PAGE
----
Mitzi Moran, Sunrise Community Health
2016 Women of Distinction - Health Care
When Mitzi Moran earned her degree in Spanish from the University of Northern Colorado in Greeley, she fully expected to teach English as a second language to people in Argentina after graduation, but then met and married a Greeley native.
While attending school, she worked at Northern Colorado Medical Center, which sparked her love of the health-care industry and helping those in need. She continued to work there in a variety of roles for the next 14 years, including as project manager, outreach coordinator, patient service representative and information-systems operator. She also made use of her Spanish skills, serving as an interpreter and assistant instructor for the Spanish Interpreting Team.
In 1998 she was hired as clinical manager for Sunrise Community Health in Greeley. At the time, the clinic was housed in a 1917 schoolhouse with exam rooms ranging in size from a walk-in closet to a living room. Moran believed in the organization’s mission, which is to provide health-care services to people at or below the poverty line.
“At a not-for-profit, you wear a ton of hats,” Moran said. “On any given day I might change somebody’s password because they got locked out and have a meeting with community leaders about where Sunrise will be in five years.”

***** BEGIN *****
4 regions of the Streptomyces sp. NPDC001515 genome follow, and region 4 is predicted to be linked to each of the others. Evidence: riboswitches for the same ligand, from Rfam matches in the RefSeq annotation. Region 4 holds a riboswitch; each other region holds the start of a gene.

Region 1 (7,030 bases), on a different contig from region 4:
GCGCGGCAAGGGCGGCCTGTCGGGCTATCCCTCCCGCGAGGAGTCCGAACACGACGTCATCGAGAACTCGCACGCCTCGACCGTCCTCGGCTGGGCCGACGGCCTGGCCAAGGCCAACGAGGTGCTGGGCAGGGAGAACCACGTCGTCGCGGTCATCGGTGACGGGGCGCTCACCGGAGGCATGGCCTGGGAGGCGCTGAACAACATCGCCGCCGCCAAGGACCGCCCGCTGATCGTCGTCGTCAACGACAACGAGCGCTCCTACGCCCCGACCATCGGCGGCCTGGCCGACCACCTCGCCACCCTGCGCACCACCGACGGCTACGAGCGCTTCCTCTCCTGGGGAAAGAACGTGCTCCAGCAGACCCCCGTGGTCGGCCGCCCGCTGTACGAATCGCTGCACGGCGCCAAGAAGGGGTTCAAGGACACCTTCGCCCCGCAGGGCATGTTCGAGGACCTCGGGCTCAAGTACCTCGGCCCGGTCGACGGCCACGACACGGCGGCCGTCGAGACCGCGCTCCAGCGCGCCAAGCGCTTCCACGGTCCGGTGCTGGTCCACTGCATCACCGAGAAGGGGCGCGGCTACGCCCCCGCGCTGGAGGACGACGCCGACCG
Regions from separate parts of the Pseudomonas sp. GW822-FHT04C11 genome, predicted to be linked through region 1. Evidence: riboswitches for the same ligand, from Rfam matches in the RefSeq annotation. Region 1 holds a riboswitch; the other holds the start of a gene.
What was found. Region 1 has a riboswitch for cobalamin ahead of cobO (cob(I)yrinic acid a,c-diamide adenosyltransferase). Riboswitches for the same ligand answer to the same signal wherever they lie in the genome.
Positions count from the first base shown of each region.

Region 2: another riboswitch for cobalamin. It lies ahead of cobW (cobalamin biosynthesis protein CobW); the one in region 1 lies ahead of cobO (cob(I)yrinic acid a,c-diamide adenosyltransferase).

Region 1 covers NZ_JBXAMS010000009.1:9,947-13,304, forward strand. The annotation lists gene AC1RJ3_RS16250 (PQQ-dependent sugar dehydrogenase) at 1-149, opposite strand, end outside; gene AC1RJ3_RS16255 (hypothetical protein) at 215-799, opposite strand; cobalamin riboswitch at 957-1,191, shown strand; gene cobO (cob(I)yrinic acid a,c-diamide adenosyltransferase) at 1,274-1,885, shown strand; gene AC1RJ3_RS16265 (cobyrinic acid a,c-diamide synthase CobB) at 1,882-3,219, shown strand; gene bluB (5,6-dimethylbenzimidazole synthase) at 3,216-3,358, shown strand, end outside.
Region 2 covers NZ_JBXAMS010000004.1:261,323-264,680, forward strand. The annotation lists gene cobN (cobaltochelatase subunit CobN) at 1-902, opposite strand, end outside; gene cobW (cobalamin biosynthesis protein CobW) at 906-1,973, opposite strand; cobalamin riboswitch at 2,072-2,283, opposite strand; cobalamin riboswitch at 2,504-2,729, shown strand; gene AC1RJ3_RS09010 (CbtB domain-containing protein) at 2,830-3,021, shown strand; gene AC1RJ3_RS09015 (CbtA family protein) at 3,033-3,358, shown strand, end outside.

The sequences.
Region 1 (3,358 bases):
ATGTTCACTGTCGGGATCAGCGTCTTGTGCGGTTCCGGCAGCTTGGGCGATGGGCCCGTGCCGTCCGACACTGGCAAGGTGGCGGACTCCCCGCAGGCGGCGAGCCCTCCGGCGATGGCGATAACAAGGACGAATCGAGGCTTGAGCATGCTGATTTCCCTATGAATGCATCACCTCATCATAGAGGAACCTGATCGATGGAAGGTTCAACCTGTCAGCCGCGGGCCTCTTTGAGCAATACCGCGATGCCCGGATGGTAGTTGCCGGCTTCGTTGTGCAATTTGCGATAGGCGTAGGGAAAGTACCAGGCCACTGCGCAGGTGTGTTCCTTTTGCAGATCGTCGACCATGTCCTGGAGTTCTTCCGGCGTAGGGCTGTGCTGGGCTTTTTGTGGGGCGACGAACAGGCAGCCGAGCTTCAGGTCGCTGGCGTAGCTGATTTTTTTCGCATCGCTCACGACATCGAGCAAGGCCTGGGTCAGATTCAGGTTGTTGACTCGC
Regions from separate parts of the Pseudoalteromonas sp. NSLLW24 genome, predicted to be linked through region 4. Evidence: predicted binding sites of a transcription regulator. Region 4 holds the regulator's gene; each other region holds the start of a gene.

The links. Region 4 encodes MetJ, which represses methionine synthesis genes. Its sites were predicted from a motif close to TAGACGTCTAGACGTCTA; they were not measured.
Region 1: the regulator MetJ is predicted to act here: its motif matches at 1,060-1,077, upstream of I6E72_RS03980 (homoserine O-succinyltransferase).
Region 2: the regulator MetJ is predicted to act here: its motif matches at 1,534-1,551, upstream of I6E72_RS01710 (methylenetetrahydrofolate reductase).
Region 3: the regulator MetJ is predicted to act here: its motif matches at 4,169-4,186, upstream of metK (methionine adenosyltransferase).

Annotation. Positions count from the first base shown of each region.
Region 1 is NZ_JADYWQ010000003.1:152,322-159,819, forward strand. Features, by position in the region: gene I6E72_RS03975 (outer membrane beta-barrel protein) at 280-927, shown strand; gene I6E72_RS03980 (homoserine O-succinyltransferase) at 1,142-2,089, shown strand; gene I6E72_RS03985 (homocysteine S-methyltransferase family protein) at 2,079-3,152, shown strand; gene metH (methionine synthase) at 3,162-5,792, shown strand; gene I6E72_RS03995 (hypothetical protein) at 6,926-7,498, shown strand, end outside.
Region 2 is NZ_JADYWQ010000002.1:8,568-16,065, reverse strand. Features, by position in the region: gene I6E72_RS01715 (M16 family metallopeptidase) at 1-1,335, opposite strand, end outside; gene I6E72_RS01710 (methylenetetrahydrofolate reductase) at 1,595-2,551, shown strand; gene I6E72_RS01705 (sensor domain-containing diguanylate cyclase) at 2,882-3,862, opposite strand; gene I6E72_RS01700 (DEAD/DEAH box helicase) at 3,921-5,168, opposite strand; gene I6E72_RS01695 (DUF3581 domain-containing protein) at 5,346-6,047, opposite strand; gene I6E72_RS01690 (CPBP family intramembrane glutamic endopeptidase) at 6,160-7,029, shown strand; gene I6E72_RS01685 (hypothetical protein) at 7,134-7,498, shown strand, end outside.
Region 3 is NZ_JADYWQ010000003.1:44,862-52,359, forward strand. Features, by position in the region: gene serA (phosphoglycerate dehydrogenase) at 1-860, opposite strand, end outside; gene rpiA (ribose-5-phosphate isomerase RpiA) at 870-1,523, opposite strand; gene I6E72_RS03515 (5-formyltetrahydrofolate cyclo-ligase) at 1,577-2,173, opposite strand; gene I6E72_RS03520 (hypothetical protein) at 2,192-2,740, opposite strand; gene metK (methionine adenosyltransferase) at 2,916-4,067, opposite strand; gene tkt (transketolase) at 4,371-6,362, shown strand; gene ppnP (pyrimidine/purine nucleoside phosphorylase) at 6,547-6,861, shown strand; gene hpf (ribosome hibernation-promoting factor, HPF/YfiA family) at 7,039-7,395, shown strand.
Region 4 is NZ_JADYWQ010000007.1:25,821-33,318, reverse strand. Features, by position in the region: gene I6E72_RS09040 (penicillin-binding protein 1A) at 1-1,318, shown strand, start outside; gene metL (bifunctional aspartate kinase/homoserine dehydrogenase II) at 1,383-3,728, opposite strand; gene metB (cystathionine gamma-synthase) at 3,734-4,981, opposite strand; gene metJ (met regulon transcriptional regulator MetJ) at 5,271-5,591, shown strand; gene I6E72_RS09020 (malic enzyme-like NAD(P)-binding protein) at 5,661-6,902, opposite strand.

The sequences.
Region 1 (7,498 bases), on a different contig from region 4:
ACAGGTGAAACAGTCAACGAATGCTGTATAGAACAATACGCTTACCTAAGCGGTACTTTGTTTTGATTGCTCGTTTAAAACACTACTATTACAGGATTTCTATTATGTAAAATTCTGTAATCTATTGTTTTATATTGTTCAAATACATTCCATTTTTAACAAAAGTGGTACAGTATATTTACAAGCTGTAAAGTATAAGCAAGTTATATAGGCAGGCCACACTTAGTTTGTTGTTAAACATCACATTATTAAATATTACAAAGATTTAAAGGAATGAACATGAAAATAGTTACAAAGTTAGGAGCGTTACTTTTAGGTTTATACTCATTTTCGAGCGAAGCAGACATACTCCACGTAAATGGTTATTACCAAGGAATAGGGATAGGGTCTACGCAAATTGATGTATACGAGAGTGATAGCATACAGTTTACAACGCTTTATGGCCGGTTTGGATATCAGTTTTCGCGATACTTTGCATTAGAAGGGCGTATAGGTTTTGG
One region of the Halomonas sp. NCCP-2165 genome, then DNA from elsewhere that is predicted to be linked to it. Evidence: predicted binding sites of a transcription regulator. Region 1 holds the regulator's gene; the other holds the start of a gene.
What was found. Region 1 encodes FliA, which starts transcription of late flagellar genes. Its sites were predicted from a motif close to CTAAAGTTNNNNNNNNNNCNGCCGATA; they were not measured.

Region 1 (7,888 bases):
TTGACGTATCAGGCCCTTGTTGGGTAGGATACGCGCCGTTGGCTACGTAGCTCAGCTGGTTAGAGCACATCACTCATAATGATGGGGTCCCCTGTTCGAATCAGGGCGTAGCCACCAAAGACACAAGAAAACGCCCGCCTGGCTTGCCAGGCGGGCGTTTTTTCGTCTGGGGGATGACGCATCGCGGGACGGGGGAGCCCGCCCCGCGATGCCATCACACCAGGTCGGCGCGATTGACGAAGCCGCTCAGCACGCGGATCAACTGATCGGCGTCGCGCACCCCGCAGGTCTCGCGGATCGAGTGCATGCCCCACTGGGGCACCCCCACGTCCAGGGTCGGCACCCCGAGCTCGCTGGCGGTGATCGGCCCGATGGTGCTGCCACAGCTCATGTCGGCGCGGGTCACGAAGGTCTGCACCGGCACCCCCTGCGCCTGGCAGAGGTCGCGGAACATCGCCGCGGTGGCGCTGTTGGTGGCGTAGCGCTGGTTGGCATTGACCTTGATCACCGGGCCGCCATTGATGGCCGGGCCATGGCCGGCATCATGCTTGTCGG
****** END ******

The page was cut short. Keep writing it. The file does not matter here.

She has been with Sunrise since that time, ascending to chief executive in 2006. Under her administration, the clinic has expanded from the old schoolhouse to 10 medical and dental clinics helping people across Northern Colorado.
Moran said she loves being on a team that helps people in need. “There are so many people out there struggling with low-wage jobs and living in poverty,” she said. “Nobody should have to determine if they can afford it before taking their sick child to the doctor.”
In 2000, Sunrise served 11,000 patients a year. In 2015, the not-for-profit served 35,000. With that increase has come an increase in clinics and clinicians. Sunrise now employs 370 people.
It is a challenge because the need is so great, she said. In Greeley, one in two people lives at an economic level that would “indicate they may struggle with access to health care,” she said. In Loveland, that number is one in three.
Even though she never made it to Argentina, “I love this path. I love this mission,” she said. “People who work at Sunrise are there for heart. They are there to care for those in need. The length they will go to to help patients access care and learn how to care for themselves, it is inspirational.”
Lesley Brooks, chief medical officer at Sunrise Community Health, called Moran powerful, impactful and courageous.
“Mitzi has worked tirelessly,” she said, “to establish at Sunrise a vision and attendant culture that seeks to: remove the shame that so frequently accompanies poverty in our communities, level a playing field made uneven by lack of access to primary health care, offer opportunities for employment and career paths inside the communities we serve, and actively and enthusiastically partner with other community organizations to ensure widespread access to our services.”